Hawaii’s Board of Land and Natural Resources erred in approving a key permit for a controversial 14-story telescope currently under construction at the summit of Haleakala, the Hawaii Supreme Court ruled Friday.

The decision marks a major victory for Kilakila O Halealaka, a Native Hawaiian group on Maui that has been fighting for several years against the University of Hawaii Institute of Astronomy’s telescope.

Kilakila O Haleakala had requested a contested case hearing before the land board on the telescope’s conservation use permit. Instead, the board went ahead and approved the permit in December 2010 under then Chair Laura Thielen, effectively denying the group’s hearing request.

Kilakila O Halealaka, represented by the Native Hawaiian Legal Corporation, sued the state, arguing that the permit should have never been issued because the land board was required to hold a hearing and allow the group to present their arguments against the project.

Two lower courts previously ruled that they didn’t have jurisdiction in the case, allowing the permit to stand. But the Supreme Court disagreed, ruling that the courts did have jurisdiction in the matter and that there should have been a hearing before the board voted on the permit.

“The Hawaii Constitution provides a basis for a contested case hearing, through the Constitution’s protection of Native Hawaiian rights, due process protections, and protection of the public interest,” Judge Paula Nakayama wrote in her opinion. “Thus . . . KOH satisfies the requirement that a contested case hearing is required by law through constitutional means.”

What this means for the $300 million project isn’t exactly clear, according to David Kimo Frankel, Kilakila O Halealaka’s attorney. “But I believe that the court’s ruling will lead to the invalidation of the December 2010 permit,” he said.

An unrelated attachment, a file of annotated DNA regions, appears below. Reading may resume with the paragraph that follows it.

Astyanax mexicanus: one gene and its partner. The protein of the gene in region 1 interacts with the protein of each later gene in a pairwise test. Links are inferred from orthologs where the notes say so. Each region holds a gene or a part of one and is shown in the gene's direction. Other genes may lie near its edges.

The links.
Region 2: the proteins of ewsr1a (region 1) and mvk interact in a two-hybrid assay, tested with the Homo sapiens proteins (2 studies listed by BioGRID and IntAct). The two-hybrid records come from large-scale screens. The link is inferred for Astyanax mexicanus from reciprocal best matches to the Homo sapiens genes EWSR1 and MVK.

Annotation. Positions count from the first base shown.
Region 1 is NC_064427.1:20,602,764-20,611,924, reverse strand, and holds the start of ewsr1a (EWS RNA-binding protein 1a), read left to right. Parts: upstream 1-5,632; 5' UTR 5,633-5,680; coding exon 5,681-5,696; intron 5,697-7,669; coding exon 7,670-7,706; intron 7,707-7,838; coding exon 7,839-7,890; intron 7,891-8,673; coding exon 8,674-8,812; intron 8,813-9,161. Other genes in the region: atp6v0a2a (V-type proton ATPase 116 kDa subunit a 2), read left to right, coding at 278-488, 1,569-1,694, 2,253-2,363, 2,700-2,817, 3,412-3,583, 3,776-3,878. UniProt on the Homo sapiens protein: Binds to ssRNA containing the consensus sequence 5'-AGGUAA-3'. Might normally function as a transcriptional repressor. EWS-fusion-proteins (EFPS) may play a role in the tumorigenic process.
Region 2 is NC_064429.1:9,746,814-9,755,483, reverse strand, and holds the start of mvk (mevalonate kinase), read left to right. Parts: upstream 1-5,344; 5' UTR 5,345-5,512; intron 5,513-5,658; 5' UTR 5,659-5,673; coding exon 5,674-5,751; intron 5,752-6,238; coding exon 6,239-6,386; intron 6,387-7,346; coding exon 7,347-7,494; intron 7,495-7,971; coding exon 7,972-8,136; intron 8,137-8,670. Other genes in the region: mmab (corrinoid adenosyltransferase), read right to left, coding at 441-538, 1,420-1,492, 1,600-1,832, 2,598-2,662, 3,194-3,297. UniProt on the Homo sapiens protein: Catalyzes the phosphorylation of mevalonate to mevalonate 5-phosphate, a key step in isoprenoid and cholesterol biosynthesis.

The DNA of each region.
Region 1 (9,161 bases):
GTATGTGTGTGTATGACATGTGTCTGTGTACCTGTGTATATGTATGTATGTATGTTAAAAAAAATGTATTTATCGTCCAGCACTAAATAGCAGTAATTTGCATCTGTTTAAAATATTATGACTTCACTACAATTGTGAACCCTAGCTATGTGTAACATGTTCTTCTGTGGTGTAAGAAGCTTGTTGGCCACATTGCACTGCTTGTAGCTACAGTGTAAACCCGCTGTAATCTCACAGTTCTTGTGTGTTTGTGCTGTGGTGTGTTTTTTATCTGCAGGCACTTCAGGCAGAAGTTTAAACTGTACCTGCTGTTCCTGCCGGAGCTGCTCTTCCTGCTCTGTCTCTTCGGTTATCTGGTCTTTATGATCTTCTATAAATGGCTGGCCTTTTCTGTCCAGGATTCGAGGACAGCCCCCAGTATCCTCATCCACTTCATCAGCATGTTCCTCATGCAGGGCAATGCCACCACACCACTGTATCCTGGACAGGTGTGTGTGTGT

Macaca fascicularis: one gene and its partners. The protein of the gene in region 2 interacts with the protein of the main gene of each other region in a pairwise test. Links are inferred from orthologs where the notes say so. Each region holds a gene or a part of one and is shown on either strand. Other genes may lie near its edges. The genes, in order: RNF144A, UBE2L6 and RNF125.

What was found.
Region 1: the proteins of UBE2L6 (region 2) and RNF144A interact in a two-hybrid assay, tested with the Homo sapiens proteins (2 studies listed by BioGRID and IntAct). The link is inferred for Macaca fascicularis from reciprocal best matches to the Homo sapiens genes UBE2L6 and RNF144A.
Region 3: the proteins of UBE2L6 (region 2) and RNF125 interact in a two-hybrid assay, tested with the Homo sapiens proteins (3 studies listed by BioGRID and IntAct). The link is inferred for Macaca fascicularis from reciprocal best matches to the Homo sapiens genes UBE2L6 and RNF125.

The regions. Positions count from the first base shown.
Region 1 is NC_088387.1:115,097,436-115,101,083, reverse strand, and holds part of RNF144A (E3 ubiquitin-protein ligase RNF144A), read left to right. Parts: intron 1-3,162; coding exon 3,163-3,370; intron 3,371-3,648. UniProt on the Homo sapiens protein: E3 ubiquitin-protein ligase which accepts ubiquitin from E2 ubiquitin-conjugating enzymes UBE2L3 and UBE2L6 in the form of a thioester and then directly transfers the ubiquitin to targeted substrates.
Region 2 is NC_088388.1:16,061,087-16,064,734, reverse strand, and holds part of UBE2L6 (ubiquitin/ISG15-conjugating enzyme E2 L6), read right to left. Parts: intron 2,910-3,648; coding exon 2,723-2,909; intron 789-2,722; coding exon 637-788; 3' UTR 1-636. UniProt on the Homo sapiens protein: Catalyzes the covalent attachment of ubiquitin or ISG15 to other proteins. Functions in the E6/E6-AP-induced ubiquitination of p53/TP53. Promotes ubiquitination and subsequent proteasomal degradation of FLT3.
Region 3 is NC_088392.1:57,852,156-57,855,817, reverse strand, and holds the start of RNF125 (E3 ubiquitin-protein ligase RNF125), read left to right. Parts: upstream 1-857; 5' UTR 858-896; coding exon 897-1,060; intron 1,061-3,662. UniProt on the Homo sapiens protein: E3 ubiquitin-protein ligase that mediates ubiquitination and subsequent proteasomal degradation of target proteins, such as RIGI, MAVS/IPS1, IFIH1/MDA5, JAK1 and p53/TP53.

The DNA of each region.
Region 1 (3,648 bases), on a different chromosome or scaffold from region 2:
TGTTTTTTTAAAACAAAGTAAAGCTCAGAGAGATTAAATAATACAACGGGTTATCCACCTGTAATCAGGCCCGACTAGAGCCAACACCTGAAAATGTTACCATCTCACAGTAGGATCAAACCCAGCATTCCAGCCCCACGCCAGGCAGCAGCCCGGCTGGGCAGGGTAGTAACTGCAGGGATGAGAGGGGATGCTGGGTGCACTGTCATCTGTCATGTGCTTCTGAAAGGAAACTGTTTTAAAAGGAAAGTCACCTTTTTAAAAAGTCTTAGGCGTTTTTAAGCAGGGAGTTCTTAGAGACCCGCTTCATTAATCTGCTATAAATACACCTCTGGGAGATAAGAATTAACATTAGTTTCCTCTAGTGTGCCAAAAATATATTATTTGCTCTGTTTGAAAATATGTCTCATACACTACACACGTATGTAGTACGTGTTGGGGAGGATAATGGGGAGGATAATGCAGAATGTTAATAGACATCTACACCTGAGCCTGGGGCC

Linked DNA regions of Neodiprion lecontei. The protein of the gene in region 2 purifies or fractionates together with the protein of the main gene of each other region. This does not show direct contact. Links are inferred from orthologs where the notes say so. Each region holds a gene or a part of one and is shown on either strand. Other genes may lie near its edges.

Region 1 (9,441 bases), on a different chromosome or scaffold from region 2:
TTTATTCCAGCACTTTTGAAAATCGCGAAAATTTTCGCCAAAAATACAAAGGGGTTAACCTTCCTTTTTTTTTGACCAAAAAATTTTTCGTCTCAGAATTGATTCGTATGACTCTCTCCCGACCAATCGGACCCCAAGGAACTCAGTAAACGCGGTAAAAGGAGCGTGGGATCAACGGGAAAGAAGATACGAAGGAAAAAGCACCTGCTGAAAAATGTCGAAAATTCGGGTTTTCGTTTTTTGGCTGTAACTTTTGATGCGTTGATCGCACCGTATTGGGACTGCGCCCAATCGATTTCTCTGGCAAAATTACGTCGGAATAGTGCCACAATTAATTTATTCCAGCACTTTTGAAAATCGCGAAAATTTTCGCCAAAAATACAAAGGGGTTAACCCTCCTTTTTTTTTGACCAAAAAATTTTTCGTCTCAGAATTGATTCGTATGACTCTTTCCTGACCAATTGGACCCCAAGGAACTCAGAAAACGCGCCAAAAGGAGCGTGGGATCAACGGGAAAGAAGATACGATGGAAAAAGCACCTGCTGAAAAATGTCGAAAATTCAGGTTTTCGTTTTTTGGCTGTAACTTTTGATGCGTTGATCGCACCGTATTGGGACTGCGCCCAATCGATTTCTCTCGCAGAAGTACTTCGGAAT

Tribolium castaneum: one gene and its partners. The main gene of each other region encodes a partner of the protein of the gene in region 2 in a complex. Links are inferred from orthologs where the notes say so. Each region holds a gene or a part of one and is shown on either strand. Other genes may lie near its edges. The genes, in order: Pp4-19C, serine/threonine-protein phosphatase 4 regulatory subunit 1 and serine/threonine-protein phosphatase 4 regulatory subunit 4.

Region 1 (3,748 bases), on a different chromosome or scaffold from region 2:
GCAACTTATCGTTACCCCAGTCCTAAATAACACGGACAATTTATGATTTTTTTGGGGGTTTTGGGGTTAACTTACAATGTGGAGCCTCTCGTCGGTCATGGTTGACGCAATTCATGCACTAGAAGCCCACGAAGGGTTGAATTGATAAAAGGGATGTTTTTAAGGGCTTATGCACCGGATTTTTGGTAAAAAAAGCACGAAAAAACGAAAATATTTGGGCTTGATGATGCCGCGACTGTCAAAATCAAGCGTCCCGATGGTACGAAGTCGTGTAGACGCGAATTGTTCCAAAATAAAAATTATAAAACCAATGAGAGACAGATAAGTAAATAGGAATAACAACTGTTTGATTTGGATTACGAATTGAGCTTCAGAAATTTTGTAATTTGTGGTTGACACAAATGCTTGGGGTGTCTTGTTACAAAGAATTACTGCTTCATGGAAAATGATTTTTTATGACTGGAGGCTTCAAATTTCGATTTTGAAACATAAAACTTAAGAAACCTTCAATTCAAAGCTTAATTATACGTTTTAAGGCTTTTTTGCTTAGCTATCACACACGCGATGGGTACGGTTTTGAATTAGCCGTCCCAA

The case has been thrown back to Circuit Court to determine the implications of the Supreme Court decision.

The Advanced Technology Solar Telescope is designed to allow astrophysicists to study solar wind and solar flares and their impact on Earth’s climate. But Kilakila O Haleakala says that it mars an important cultural site.

UPDATE: The Institute of Astronomy will likely continue construction on the telescope, despite the Supreme Court ruling, according to a statement provided by Michael Maberry, the Institute of Astronomy’s assistant director.

After the Board of Land and Natural Resources issued the 2010 permit, it opened a contested case and hired a hearing officer to issue an opinion on whether Kilakila O Haleakala should have been allowed to intervene in the first place and whether or not the 2010 permit should have been issued.

The hearing officer concluded that Kilakila O Haleakala shouldn’t have been allowed to intervene and that the permit was properly issued. Subsequently, in November 2012, the Board of Land and Natural Resources voted to reaffirm approval of the permit.

The sequence of events was highly irregular, according to attorneys with the Native Hawaiian Legal Corporation, who at the time equated it to a judge ruling on a case, then hearing the case and then ruling again on it.

But, Maberry said in an email to Civil Beat late Friday that the 2012 ruling allows the telescope to move forward, despite the Supreme Court decision.

“Today’s Hawaii Supreme Court ruling was with respect to an earlier 2010 permit that was superseded by the 2012 permit,” wrote Maberry. “The Supreme Court’s ruling does not affect the 2012 permit. The university expects that construction of the ATST will continue under the 2012 permit.”

You can read the Supreme Court ruling below:

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